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The Army Is Looking To Robots To Help Save Lives On The Battlefield
The battlefield of the future could feature robot medics delivering life-saving care to casualties in the line of fire. At least, that's what the Army is aiming for — and it's willing to pay millions for help doing it.
According to a new Multi-Domain Lifesaving Trauma Innovations (MuLTI) award announcement, nestled under the Pentagon's Joint Program Committee-6/Combat Casualty Care Research Program (JPC-6/CCCRP) and posted last week, the Army is on the hunt for technological solutions that can "save the most lives with limited resources in austere conditions," including "dense urban, subterranean, maritime, high-altitude, dust storm, and extreme environments."
Of particular focus of the project is "unmanned casualty evacuation.' In a 2017 memo published alongside the award notice, CCCRP director Col. Michael Davis argued that Army officials must focus on "bringing 'golden hour' medical assets and intervention capabilities to the point of injury" instead of focusing solely on stabilizing transporting casualties off the battlefield for additional treatment.
But don't hold your breath waiting for an Optimus Prime lookalike to drop in and start administering CPR. CCCRP is primarily looking to fund unmanned delivery systems for new technologies, materials, and methods that can be delivered to those on the ground in hairy situations where evacuation capabilities "may be significantly delayed or unavailable."
These new developments are designed to help service members quickly stop hemorrhaging; stabilize and clean burn wounds; and reduce severity of brain injuries, among other life-saving measures. And in Davis' mind, the the delivery of life-saving materials and medical care through unmanned platforms will be critical "for approaching our goal of zero preventable deaths."
Of course, the Army is also interested in unmanned platforms to help quickly and safely evacuate wounded service members. But Davis' memo argues that those unmanned platforms could, in a pinch, deliver assistance in the form of things like artificial intelligence or decision support to help save lives before or during an evacuation — a capability the Army should focus on in the near-term.
The total funding for research of $30.1 million is being broken up over three years: $10.7 million is allotted to FY2019, $9.9 million to FY20, and $9.5 million to FY21. The expected number of proposals to be funded is between 12-30. The pre-proposal submission deadline for the funding is March 5, 2019, and deadline for the final proposal submission is May 29, 2019.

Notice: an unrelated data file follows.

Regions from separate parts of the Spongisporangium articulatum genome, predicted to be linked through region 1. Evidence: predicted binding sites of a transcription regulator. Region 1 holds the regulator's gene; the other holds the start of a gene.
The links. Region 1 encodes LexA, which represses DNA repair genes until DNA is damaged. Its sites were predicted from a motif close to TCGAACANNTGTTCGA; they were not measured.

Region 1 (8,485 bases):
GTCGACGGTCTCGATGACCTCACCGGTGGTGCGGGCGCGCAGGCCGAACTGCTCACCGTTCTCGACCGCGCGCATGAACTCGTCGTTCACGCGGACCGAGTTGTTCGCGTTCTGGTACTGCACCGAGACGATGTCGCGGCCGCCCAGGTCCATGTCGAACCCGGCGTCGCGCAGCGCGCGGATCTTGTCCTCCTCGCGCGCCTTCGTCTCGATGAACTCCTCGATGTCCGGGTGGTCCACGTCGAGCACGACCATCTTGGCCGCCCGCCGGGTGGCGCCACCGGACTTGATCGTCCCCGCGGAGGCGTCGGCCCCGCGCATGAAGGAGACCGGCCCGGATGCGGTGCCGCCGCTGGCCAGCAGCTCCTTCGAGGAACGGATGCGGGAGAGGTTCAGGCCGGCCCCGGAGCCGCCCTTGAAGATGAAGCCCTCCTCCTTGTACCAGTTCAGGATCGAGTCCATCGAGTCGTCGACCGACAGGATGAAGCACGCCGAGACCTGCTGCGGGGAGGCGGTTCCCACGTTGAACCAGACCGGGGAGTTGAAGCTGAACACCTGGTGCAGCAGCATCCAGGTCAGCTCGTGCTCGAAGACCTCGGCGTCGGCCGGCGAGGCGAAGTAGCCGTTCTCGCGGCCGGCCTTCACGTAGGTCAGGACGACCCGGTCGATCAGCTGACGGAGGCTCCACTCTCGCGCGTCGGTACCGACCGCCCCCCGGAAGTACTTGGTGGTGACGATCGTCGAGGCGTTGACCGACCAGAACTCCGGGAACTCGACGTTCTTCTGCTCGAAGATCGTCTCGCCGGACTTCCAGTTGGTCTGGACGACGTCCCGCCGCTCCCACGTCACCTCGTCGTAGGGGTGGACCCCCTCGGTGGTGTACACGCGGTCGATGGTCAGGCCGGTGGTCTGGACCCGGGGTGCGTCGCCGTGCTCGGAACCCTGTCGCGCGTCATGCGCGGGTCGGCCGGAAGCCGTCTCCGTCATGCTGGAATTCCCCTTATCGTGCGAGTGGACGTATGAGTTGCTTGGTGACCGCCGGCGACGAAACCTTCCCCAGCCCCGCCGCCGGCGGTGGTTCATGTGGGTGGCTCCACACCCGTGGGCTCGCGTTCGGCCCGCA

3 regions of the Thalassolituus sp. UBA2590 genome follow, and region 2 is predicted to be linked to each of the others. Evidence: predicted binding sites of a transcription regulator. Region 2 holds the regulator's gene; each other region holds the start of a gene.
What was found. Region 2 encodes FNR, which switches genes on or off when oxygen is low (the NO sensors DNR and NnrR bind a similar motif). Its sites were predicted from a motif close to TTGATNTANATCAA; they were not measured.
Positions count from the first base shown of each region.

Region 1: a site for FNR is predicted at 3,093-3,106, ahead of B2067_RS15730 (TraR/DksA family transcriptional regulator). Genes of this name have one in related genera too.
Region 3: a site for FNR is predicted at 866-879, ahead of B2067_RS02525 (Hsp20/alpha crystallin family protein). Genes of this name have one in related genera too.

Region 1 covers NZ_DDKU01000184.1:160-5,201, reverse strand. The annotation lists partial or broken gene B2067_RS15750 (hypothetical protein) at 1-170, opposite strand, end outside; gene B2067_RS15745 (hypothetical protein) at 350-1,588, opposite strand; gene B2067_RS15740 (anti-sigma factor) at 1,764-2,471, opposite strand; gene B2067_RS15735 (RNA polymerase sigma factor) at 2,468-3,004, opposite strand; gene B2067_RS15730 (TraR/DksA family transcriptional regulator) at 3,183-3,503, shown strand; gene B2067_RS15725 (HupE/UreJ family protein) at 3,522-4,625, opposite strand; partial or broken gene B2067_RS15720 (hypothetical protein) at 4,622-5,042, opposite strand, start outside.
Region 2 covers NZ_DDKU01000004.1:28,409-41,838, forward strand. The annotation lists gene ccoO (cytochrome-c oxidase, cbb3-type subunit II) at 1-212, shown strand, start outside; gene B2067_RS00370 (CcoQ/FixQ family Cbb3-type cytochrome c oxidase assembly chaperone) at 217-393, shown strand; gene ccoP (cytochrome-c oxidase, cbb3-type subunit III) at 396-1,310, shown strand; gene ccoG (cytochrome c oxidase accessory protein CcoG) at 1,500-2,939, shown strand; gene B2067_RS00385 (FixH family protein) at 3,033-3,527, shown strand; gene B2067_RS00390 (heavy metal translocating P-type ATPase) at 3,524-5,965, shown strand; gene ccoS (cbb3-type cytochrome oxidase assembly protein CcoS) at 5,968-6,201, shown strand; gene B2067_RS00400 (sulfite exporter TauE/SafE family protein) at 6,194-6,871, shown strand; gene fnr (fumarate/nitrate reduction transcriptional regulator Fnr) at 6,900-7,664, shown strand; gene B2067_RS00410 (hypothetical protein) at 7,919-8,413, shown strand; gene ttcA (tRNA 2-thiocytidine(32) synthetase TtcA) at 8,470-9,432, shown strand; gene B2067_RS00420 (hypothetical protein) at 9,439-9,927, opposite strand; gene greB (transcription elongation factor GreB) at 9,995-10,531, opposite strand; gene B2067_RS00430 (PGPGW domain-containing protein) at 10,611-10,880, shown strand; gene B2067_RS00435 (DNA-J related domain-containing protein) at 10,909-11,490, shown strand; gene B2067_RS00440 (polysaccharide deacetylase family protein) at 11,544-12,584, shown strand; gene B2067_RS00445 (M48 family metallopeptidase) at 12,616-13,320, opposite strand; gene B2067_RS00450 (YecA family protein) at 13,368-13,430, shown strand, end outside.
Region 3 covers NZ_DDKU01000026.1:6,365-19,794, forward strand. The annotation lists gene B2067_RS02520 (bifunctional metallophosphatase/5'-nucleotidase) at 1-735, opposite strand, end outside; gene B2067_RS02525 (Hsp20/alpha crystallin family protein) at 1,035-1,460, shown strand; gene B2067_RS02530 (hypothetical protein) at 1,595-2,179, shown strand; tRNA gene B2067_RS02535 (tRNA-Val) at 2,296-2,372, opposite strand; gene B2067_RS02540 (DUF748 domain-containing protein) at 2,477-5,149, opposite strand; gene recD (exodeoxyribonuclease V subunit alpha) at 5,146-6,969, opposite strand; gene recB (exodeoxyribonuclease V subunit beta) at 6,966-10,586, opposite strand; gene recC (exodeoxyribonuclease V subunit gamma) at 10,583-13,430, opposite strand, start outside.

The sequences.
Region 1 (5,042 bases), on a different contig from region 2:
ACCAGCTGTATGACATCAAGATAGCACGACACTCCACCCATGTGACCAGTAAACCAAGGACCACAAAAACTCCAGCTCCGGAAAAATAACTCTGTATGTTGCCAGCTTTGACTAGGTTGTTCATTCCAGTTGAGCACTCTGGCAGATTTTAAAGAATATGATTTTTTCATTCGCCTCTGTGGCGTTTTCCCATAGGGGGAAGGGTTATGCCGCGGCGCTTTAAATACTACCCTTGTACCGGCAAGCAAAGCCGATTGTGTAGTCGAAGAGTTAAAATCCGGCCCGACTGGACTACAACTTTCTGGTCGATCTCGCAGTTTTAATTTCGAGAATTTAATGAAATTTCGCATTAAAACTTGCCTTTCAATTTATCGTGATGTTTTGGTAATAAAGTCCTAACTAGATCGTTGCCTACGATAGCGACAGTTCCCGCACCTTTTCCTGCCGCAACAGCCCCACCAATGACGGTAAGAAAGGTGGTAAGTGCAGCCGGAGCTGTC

We're hoping that, should a robotic nurse show up in the CCCRP's roadmap down the line, some of that money goes to a decent bedside manner.
Please state the nature of the medical emergency? www.youtube.com
US and Turkey agree on temporary cease fire to allow Kurdish fighters to withdraw from northeast Syria
They started the US war against ISIS. Now they have an important message for Trump on abandoning the Kurds
Trump's recent decisions in northern Syria were ill-advised, strategically unsound, and morally shameful. In rapidly withdrawing U.S. presence and allowing a Turk offensive into Syria, we have left the Syrian Kurds behind, created a power vacuum for our adversaries to fill, and set the stage for the resurgence of ISIS.
WASHINGTON (Reuters) - One of the world's largest freshwater fish is protected by the natural equivalent of a "bulletproof vest," helping it thrive in the dangerous waters of the Amazon River basin with flexible armor-like scales able to withstand ferocious piranha attacks.
Researchers from the University of California, San Diego and University of California, Berkeley on Wednesday described the unique structure and impressive properties of the dermal armor of the fish, called Arapaima gigas. They said their findings can help guide development of better body armor for people as well as applications in aerospace design.
DELAND, Florida — A military freefall parachuting team has a better reason to conquer Mount Everest than "because it's there."
The 12-member team, assembled by Complete Parachute Solutions of DeLand, will attempt a world record for the highest-elevation tactical military freefall parachute landing. But it's more than a record. It's validation.
"When CPS says we've landed our parachutes at over 20,000 feet, that means we've done it," said Johnny Rogers, the company's vice president.
The U.S. military's withdrawal from northeast Syria is looking more like Dunkirk every day.
On Wednesday, the U.S. military had to call in an airstrike on one of its own ammunition dumps in northern Syria because the cargo trucks required to safely remove the ammo are needed elsewhere to support the withdrawal, Task & Purpose has learned.